Strong Encapsulation

How do modules help maintainability and security?

Reading the scenario above, I’m certain some readers thought, “this never happened to me,” while others were triggered with flashbacks to the horror they’d experienced when one of their dependencies had moved a package from one artefact to another and they only upgraded one of them. But, with care and discipline and the use of tools like Maven and perhaps even containers like Docker, classpath problems can be largely avoided even without runtime guarantees. So modules’ second guarantee, strong encapsulation, is the more important one. Strictly enforcing, at runtime, a well-defined, explicit API has significant consequences to both maintainability and security.

The Java compiler will not let you compile code that accesses another class’s private field; but even if you compiled your code against an older version where the field was public, or had the bytecode generated by some Java Agent, the JVM would perform access checks at runtime and block the attempt. The integrity of the platform depends on it. Modules work in a similar way. The compiler will check access according to module configuration (though not for reflective access!) but at runtime the VM will enforce that all access, even reflective access, goes through the module’s declared API.

Without an explicit API enforced at runtime, every class, method and field in a library could become part of a de facto API, as clients choose to reach for it and use it as such. Even though library authors would be allowed — per the unwritten contract between them and their users — to change internal classes at will, doing so may end up breaking code, and that, in turn, will mean less uptake of new versions and an overall slowdown of the library’s evolution. That is precisely what happened with Java 9. Even though Java’s specification — its documented API — remained backward compatible with JDK 8 (with the exception of a handful of methods virtually no one had used), many libraries had reached for internal JDK classes. When those internals changed in 9, those libraries broke, which slowed down the adoption of new JDK versions. Strong encapsulation makes libraries more maintainable, as their authors are free to change internals without fear they’ve been used as an ad hoc API by some user.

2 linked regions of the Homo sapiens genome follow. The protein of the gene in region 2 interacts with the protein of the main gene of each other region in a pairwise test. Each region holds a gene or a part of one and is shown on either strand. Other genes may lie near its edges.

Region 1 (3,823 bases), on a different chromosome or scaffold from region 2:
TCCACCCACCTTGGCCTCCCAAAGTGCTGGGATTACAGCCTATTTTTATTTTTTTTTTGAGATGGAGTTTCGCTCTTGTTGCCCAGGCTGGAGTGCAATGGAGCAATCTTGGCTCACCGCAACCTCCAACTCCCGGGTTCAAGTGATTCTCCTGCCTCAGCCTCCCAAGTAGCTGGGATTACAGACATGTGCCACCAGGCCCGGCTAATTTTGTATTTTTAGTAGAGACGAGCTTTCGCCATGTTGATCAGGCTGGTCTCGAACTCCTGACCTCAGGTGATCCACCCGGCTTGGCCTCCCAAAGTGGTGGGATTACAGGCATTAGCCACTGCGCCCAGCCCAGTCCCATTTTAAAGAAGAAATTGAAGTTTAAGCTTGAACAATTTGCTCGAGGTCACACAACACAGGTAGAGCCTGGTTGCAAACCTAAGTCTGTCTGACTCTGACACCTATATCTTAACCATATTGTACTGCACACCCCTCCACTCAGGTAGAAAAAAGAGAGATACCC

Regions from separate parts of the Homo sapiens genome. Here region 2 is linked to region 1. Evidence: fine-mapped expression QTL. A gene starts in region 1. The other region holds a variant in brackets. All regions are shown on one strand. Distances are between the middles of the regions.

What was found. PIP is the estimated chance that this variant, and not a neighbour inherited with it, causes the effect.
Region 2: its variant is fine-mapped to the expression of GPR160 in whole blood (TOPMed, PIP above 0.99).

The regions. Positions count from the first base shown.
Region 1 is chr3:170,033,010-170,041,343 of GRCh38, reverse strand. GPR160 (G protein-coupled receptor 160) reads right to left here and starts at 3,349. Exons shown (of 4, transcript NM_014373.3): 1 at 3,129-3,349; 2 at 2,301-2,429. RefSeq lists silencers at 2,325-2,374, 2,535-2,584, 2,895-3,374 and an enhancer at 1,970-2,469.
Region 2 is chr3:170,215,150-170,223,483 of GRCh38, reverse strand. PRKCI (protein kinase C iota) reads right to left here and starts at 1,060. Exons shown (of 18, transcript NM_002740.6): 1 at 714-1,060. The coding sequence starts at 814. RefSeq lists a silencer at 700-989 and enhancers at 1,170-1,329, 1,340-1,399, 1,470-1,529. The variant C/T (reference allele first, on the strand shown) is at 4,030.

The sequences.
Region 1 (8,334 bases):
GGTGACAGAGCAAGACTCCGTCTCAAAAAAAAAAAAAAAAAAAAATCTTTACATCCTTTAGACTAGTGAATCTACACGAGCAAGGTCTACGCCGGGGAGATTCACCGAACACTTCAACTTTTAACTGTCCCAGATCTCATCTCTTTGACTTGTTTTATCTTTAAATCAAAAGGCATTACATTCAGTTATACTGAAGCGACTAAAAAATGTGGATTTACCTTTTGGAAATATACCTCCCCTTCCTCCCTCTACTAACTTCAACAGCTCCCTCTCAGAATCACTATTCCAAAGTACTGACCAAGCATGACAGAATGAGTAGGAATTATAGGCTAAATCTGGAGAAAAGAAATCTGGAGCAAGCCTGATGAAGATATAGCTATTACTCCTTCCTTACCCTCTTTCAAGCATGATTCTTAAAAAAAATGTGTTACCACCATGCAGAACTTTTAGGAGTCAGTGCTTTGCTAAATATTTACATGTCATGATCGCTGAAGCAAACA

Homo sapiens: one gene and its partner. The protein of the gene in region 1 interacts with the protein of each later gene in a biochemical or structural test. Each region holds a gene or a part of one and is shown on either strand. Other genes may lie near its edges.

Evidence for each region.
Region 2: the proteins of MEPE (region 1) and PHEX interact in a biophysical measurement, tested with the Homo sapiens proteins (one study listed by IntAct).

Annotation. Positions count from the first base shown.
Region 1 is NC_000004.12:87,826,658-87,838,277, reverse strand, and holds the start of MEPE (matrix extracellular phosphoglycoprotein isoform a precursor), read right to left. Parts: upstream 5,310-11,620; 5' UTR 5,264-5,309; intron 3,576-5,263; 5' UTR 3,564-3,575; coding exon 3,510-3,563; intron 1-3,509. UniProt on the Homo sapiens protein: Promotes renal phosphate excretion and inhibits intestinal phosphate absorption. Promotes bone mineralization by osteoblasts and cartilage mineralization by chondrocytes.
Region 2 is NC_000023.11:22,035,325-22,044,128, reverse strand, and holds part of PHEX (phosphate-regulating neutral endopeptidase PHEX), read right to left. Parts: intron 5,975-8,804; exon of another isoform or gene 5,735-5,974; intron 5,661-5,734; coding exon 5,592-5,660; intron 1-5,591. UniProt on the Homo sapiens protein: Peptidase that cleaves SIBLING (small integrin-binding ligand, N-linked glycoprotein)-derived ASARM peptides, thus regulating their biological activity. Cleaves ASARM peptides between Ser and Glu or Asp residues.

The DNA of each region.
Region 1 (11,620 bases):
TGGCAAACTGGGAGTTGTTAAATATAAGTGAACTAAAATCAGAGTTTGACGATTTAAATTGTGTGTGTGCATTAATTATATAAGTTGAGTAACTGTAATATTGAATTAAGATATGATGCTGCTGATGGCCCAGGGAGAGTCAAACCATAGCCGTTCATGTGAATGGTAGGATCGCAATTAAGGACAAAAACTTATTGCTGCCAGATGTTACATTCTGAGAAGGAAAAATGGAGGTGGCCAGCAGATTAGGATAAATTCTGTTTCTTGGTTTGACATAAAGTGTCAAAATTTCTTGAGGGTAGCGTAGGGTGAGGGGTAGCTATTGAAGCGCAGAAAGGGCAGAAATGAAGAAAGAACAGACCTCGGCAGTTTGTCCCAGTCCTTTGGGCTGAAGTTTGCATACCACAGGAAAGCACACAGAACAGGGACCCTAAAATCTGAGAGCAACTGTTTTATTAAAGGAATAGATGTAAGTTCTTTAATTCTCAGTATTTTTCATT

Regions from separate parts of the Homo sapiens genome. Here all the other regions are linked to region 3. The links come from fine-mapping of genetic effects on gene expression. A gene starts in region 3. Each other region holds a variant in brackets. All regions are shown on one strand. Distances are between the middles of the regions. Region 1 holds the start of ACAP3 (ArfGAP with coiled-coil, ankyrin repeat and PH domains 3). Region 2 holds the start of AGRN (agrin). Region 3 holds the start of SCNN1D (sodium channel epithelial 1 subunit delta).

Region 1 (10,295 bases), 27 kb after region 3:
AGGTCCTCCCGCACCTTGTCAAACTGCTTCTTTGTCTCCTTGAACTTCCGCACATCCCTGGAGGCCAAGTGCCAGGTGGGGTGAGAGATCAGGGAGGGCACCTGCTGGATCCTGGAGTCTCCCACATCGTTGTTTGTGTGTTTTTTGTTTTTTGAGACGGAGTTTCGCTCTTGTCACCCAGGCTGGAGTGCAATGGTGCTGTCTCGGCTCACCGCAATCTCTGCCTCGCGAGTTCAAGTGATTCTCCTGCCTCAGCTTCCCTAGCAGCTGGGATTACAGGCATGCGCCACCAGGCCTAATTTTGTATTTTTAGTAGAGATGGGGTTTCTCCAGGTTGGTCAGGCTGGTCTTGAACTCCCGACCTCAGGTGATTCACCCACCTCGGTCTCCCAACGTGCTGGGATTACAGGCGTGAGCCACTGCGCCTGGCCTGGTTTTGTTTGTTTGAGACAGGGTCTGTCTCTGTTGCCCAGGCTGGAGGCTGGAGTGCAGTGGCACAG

Of course, backward compatibility goes well beyond interfaces, and changes to logic also frequently cause problems, but strong encapsulation eliminates some, and significantly reduces the challenge. If Java had had the module system from day one, upgrading JDK versions would have been significantly easier. That’s not due to some special nature of the JDK, but just because it’s popular. While not many libraries are as big and as popular as the JDK, some — like, say, Spring or JUnit — are big enough, and are as popular as some fairly popular programming languages. Such libraries would enjoy a significantly smoother evolution when they adopt strong encapsulation.